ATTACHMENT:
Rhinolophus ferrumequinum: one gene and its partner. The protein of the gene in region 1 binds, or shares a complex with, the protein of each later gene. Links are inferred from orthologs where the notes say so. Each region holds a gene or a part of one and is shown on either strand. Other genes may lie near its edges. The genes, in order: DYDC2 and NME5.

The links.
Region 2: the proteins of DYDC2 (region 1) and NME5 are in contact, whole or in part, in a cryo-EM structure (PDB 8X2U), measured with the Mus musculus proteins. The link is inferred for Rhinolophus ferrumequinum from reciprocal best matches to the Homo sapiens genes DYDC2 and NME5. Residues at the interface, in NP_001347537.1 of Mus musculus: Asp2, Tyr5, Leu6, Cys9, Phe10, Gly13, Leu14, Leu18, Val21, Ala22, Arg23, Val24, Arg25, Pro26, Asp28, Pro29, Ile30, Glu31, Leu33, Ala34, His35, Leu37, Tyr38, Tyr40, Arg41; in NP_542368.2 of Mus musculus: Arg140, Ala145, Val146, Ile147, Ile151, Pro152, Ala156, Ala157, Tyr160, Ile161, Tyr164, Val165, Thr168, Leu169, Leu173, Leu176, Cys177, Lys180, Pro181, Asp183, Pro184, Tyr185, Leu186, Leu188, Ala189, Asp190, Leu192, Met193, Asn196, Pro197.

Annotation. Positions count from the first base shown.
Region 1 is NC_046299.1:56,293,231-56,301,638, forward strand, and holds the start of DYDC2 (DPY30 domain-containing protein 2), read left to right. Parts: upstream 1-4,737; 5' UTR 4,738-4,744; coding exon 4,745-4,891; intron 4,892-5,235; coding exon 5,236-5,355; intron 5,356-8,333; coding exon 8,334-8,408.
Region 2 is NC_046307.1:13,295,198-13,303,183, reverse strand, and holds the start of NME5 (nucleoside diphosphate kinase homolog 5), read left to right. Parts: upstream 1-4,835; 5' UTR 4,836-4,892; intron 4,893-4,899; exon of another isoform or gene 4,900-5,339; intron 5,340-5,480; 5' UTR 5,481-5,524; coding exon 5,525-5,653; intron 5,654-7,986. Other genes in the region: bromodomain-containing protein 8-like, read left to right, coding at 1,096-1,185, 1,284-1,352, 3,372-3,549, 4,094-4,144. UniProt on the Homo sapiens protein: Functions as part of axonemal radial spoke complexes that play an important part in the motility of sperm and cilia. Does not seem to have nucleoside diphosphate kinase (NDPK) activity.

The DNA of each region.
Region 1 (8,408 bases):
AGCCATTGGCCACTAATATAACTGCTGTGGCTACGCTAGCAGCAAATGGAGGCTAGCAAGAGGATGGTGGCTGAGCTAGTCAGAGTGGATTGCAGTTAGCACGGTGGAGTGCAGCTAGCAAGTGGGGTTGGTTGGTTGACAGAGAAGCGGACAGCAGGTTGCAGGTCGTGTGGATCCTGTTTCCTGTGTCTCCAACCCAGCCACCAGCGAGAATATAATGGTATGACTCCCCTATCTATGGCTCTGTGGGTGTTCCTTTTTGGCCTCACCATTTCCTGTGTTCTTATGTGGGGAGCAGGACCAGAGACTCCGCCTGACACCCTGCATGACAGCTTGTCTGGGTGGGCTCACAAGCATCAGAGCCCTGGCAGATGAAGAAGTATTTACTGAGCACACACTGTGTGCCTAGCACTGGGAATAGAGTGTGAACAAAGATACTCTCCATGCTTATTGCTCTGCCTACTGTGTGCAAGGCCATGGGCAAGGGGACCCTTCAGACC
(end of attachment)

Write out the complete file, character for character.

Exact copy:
Rhinolophus ferrumequinum: one gene and its partner. The protein of the gene in region 1 binds, or shares a complex with, the protein of each later gene. Links are inferred from orthologs where the notes say so. Each region holds a gene or a part of one and is shown on either strand. Other genes may lie near its edges. The genes, in order: DYDC2 and NME5.

The links.
Region 2: the proteins of DYDC2 (region 1) and NME5 are in contact, whole or in part, in a cryo-EM structure (PDB 8X2U), measured with the Mus musculus proteins. The link is inferred for Rhinolophus ferrumequinum from reciprocal best matches to the Homo sapiens genes DYDC2 and NME5. Residues at the interface, in NP_001347537.1 of Mus musculus: Asp2, Tyr5, Leu6, Cys9, Phe10, Gly13, Leu14, Leu18, Val21, Ala22, Arg23, Val24, Arg25, Pro26, Asp28, Pro29, Ile30, Glu31, Leu33, Ala34, His35, Leu37, Tyr38, Tyr40, Arg41; in NP_542368.2 of Mus musculus: Arg140, Ala145, Val146, Ile147, Ile151, Pro152, Ala156, Ala157, Tyr160, Ile161, Tyr164, Val165, Thr168, Leu169, Leu173, Leu176, Cys177, Lys180, Pro181, Asp183, Pro184, Tyr185, Leu186, Leu188, Ala189, Asp190, Leu192, Met193, Asn196, Pro197.

Annotation. Positions count from the first base shown.
Region 1 is NC_046299.1:56,293,231-56,301,638, forward strand, and holds the start of DYDC2 (DPY30 domain-containing protein 2), read left to right. Parts: upstream 1-4,737; 5' UTR 4,738-4,744; coding exon 4,745-4,891; intron 4,892-5,235; coding exon 5,236-5,355; intron 5,356-8,333; coding exon 8,334-8,408.
Region 2 is NC_046307.1:13,295,198-13,303,183, reverse strand, and holds the start of NME5 (nucleoside diphosphate kinase homolog 5), read left to right. Parts: upstream 1-4,835; 5' UTR 4,836-4,892; intron 4,893-4,899; exon of another isoform or gene 4,900-5,339; intron 5,340-5,480; 5' UTR 5,481-5,524; coding exon 5,525-5,653; intron 5,654-7,986. Other genes in the region: bromodomain-containing protein 8-like, read left to right, coding at 1,096-1,185, 1,284-1,352, 3,372-3,549, 4,094-4,144. UniProt on the Homo sapiens protein: Functions as part of axonemal radial spoke complexes that play an important part in the motility of sperm and cilia. Does not seem to have nucleoside diphosphate kinase (NDPK) activity.

The DNA of each region.
Region 1 (8,408 bases):
AGCCATTGGCCACTAATATAACTGCTGTGGCTACGCTAGCAGCAAATGGAGGCTAGCAAGAGGATGGTGGCTGAGCTAGTCAGAGTGGATTGCAGTTAGCACGGTGGAGTGCAGCTAGCAAGTGGGGTTGGTTGGTTGACAGAGAAGCGGACAGCAGGTTGCAGGTCGTGTGGATCCTGTTTCCTGTGTCTCCAACCCAGCCACCAGCGAGAATATAATGGTATGACTCCCCTATCTATGGCTCTGTGGGTGTTCCTTTTTGGCCTCACCATTTCCTGTGTTCTTATGTGGGGAGCAGGACCAGAGACTCCGCCTGACACCCTGCATGACAGCTTGTCTGGGTGGGCTCACAAGCATCAGAGCCCTGGCAGATGAAGAAGTATTTACTGAGCACACACTGTGTGCCTAGCACTGGGAATAGAGTGTGAACAAAGATACTCTCCATGCTTATTGCTCTGCCTACTGTGTGCAAGGCCATGGGCAAGGGGACCCTTCAGACC